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Our Reading Lives

Buying Books Like I’m Immortal: Death and the TBR

I’ve been buying books like never before. Buying books is a pleasure, a joy, a release. It’s a way to feel like I’m buying possibilities for the future. I buy books for my 8-year-old son, to give him the same pleasure and possibility. I buy them for my husband and friends. My rate of book-buying has increased during the pandemic because it cheers me up. We all need cheering up.

I’ve been thinking a lot about that the feeling getting a new book gives me: it’s a feeling of openness and space. I’ve bought myself potential. This is a book that won’t just give me hours of entertainment and absorption, but it will become a part of my brain, it will take its place next to all the other books I’ve read, on my shelf and in my mind. It will become part of me. I could be a new person because of this book.

Each new book also opens up new channels of possibility because, as every avid reader knows, reading books leads to more even books. I think of all the areas I like to read in: contemporary literary fiction, essay collections, memoirs, books in translation, genre-bending nonfiction books, contemporary poetry, collections of letters and diaries, small-press books, books by and about Romantic-era writers, weird novellas, group biographies of writers, books about books, craft books, and on and on and on. Every book I buy opens each reading interest up a little further.

I learn about new books and authors because the author I’m reading raves about them. I discover I want to read a writer’s backlist. A blurb or review of a book by another writer resonates with me, and I want to read that person’s books as well. Someone on Twitter tells me that I because I liked X author, I will probably like Y as well. The TBR list grows. The books I’m currently reading offer all this richness while I’m reading them, and the books I decide to buy hold the promise that they will do this for me in the future. They will not only introduce me to new books, but they will introduce me to new fields of reading that I will love. I don’t know what they are, but I know they are out there.

But! I don’t have time for all this! I’m not a fast reader, but that doesn’t matter. I could be the fastest reader in the world, and I’d never read all the books I want to. I hate to admit it, but…I will die before I can read all the books I want to. They multiply out before me, more every day. I’m accumulating books faster than I can read them.

Some numbers: in my personal library, I have 2,194 print books. Of those books, 938 are on my TBR list, unread. I have 531 ebooks, 379 of which are unread, and 53 audiobooks, 12 of which are unread. That means I own 1,329 books I haven’t read. (I know all this because I keep stats on LibraryThing.)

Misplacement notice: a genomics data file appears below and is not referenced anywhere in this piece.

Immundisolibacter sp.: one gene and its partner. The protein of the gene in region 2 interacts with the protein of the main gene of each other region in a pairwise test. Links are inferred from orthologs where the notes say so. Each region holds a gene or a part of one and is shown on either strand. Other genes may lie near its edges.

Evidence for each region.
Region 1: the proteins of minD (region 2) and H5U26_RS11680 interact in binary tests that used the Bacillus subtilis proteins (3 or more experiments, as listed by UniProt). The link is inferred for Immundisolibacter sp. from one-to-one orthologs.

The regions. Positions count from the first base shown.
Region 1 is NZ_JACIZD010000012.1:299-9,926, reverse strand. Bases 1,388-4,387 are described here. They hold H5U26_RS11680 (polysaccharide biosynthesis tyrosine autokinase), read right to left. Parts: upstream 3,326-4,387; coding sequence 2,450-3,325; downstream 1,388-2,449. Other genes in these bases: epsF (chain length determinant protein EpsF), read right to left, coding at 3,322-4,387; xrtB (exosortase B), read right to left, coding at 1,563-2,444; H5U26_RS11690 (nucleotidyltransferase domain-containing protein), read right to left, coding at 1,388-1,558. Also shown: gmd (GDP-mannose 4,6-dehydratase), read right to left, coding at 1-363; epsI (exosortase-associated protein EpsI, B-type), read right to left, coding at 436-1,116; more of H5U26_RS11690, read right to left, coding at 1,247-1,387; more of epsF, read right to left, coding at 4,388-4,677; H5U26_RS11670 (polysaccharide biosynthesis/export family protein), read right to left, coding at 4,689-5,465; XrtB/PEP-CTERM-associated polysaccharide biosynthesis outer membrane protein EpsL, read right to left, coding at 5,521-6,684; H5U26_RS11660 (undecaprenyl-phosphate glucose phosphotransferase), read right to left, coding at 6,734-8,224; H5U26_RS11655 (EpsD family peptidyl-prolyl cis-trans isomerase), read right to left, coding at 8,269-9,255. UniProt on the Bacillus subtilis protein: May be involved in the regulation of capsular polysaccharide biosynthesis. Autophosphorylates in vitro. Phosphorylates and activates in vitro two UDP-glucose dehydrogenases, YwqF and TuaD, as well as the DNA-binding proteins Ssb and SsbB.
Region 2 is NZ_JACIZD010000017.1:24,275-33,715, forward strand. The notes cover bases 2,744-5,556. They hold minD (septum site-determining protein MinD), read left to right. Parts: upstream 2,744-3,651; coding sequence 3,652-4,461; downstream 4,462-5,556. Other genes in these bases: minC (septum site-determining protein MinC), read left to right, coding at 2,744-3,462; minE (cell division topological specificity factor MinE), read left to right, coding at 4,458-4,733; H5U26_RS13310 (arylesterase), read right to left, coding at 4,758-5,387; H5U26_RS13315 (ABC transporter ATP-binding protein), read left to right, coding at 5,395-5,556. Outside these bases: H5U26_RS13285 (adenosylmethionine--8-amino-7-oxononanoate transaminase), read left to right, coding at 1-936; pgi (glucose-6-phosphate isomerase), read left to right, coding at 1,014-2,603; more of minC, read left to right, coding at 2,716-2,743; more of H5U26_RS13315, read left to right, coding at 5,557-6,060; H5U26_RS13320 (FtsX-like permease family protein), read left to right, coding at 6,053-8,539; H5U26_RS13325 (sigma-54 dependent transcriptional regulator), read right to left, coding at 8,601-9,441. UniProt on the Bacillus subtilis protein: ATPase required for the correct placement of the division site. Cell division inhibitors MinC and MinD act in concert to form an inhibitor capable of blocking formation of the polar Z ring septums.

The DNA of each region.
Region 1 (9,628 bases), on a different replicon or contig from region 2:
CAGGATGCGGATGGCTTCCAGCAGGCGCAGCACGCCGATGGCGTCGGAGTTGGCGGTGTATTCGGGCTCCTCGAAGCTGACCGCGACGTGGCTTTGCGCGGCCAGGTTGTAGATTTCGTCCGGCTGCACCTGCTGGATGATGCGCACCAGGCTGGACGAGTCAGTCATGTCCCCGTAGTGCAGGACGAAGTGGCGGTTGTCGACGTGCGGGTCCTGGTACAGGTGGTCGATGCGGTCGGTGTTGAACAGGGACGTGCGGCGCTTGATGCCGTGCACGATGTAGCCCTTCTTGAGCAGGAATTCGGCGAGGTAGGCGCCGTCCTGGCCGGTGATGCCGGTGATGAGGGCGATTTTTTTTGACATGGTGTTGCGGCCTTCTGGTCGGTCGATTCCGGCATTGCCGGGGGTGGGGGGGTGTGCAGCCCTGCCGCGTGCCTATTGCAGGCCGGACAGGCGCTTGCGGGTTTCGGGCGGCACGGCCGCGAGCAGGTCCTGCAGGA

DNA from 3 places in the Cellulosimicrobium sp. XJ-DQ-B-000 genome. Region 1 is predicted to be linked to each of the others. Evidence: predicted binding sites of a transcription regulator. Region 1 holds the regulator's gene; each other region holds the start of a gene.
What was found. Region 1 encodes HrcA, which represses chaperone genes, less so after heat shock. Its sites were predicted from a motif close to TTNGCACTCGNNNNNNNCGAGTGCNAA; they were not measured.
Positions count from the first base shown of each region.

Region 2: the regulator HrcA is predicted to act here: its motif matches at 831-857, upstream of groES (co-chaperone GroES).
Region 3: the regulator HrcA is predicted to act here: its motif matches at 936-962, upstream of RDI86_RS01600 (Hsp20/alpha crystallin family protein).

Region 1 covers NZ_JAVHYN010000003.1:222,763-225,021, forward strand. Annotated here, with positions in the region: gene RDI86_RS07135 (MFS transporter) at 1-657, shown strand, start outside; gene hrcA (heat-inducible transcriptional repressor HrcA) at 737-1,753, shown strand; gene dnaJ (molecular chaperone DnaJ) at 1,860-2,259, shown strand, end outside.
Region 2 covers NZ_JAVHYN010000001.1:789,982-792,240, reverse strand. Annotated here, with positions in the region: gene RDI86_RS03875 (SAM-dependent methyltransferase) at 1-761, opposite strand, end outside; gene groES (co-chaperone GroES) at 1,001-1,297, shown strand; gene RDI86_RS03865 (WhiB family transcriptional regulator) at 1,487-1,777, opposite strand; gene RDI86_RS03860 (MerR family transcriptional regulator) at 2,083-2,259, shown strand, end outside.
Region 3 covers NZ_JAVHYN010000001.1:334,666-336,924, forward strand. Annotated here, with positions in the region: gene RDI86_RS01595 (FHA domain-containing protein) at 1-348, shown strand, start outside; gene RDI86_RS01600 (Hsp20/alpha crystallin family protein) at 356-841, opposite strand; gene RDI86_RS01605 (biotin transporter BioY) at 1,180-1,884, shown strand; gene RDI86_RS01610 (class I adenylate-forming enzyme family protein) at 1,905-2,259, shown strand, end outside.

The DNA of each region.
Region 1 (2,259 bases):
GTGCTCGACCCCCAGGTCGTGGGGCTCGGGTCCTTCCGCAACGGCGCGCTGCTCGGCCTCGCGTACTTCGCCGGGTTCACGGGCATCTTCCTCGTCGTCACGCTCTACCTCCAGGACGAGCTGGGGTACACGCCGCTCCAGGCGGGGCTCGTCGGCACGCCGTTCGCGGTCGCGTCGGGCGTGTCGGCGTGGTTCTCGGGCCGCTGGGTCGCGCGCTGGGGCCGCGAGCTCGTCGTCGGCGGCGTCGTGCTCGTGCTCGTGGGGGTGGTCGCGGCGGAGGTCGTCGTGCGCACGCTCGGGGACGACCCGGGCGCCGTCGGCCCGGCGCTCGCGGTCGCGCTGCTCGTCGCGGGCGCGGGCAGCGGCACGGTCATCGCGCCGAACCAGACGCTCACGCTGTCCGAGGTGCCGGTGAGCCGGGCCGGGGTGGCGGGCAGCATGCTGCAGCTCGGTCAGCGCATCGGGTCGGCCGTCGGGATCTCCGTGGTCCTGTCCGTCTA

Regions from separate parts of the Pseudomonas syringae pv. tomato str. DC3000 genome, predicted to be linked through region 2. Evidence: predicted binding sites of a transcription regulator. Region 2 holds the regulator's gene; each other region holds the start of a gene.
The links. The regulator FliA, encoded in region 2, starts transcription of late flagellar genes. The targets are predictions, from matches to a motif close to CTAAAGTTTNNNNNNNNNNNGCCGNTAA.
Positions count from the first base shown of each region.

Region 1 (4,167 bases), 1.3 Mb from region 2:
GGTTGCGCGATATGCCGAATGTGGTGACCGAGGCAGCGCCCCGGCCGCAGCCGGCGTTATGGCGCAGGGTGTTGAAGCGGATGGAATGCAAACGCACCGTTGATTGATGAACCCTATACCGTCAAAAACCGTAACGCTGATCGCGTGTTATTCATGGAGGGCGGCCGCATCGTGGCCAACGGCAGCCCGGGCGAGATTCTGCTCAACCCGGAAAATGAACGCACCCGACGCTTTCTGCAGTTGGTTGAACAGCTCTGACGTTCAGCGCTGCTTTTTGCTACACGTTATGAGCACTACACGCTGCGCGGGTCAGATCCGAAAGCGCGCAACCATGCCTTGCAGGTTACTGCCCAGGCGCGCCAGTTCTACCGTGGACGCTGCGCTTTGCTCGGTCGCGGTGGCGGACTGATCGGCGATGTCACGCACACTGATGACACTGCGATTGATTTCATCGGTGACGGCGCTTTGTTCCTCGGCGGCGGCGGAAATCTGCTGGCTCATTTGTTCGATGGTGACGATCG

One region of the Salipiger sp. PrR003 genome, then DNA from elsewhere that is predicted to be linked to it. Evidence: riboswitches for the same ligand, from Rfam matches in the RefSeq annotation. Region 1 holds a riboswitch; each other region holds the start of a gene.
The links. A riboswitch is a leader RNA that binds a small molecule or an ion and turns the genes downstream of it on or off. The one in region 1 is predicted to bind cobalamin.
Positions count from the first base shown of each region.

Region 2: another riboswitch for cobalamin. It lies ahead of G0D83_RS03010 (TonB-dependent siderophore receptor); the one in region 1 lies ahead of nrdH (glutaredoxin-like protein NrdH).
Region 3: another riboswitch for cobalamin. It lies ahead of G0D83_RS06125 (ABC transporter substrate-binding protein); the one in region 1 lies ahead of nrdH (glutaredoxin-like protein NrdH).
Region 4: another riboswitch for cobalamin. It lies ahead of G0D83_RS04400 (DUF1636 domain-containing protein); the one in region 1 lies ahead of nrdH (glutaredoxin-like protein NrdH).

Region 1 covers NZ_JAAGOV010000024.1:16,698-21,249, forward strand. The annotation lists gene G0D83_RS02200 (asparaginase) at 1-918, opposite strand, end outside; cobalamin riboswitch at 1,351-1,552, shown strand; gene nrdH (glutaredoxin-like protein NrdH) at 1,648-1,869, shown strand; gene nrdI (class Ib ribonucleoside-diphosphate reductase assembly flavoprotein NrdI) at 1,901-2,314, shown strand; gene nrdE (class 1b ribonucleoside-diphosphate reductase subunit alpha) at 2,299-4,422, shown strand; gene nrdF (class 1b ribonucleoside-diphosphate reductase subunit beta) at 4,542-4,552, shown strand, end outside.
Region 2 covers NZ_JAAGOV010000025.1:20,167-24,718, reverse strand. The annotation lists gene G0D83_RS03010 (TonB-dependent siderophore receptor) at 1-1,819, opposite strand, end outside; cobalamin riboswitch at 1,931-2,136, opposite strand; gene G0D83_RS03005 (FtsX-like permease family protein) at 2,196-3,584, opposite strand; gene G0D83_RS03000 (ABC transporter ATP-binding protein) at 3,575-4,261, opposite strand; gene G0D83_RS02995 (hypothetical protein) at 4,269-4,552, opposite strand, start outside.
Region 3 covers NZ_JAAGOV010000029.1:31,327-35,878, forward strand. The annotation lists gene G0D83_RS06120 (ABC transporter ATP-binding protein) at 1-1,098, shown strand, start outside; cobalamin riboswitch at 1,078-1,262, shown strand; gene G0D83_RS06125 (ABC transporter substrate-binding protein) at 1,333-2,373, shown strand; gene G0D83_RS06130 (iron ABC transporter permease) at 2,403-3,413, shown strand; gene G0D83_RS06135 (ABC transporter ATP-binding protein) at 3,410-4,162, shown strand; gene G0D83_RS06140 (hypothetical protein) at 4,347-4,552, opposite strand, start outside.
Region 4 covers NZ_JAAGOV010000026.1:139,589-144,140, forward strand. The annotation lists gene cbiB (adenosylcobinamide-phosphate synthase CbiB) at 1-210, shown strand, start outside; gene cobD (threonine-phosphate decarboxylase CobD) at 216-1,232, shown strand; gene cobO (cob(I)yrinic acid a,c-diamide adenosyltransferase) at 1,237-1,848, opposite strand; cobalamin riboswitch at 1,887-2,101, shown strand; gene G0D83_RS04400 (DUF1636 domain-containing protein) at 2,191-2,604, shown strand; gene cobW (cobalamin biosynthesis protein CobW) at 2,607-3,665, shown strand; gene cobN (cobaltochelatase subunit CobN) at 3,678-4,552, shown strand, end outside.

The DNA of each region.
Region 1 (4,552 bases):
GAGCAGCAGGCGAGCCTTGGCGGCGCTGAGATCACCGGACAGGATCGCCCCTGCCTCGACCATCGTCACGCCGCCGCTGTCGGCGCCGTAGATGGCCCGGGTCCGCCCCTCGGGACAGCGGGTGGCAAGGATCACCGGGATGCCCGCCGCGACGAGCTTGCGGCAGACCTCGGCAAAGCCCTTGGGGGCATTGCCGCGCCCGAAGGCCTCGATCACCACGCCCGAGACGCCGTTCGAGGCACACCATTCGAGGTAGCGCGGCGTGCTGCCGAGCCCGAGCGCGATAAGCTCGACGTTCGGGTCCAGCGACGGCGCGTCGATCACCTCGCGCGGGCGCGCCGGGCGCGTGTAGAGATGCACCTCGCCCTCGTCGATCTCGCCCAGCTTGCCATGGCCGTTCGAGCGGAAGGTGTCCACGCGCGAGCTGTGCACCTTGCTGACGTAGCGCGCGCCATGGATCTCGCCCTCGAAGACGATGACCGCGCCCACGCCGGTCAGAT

Over the last ten years, I’ve acquired about 100 print books a year on average. So far in 2021, as of the end of July, I’ve acquired 168. The number of ebooks I buy has varied a lot, as I loved reading ebooks for awhile and then stopped loving it. But I have averaged about 50 ebooks a year for the last ten years. My audiobook-buying habit is fairly limited — so far.

Some of those books were sent to me for free by publishers, and I can’t fully control that, but I am pretty good about getting rid of galleys I won’t read, so for the most part, these are books I plan to read eventually. I also keep a list of books I want to read but that I don’t own (I do this on Goodreads). Right now, that list has 1,158 books on it.

Now, how many do I read? In a good year, it’s 100 or so, counting all formats. Last year was my highest ever, with 111. In 2017, which was a terrible year, I read 56. Usually it’s between 80 and 100. Only some of the books I read come from my personal collection, as I love to read books from the library, too. So I’ve been accumulating 150+ books per year while reading between 70 and 90, after accounting for library books. This is how I ended up owning 1,329 books that I haven’t read. You can see the problem. That number is going up all the time.

There’s another issue that weighs on me, one that is uncomfortable to talk about, but that gets more pressing the older I get. My husband and I have thousands of print books. My son is an only child. If we keep those books until we die, he will be left having to dispose of them. Who knows how that will work out — anything can happen — but there is a real possibility he will be left having to clear out a house stuffed with books. I don’t want to burden him with this.

I’m also aware that buying all these books means spending a lot of money on entertainment, and it’s entertainment I might die before experiencing, or entertainment I might lose interest in because it takes me so long to get to it. As a privileged person, maybe — surely — I’m not spending my money well. Wouldn’t it be better to send at least some of that money to social and political causes I care about? I already do donate money, but I could always send more.

Even with all these questions lingering in my mind, I still keep buying books. I’m buying them like I’m immortal, like I will actually get to all of them because I have endless time. On the one hand, this habit is a problem, a problem that is based on delusions of immortality. On the other, it feels life-affirming. It feels life-affirming during a time of pandemic and social and political upheaval.

I’m not sure what to do with all this, except to think that maybe as we emerge from the pandemic, my need to buy books will lessen. Maybe as I get older, I’ll get better about getting rid of books I won’t read. Maybe I’ll use the library more. I’m not sure, but in the meantime, it’s a comfort to have huge TBR stacks that will keep me going for a long, long time.

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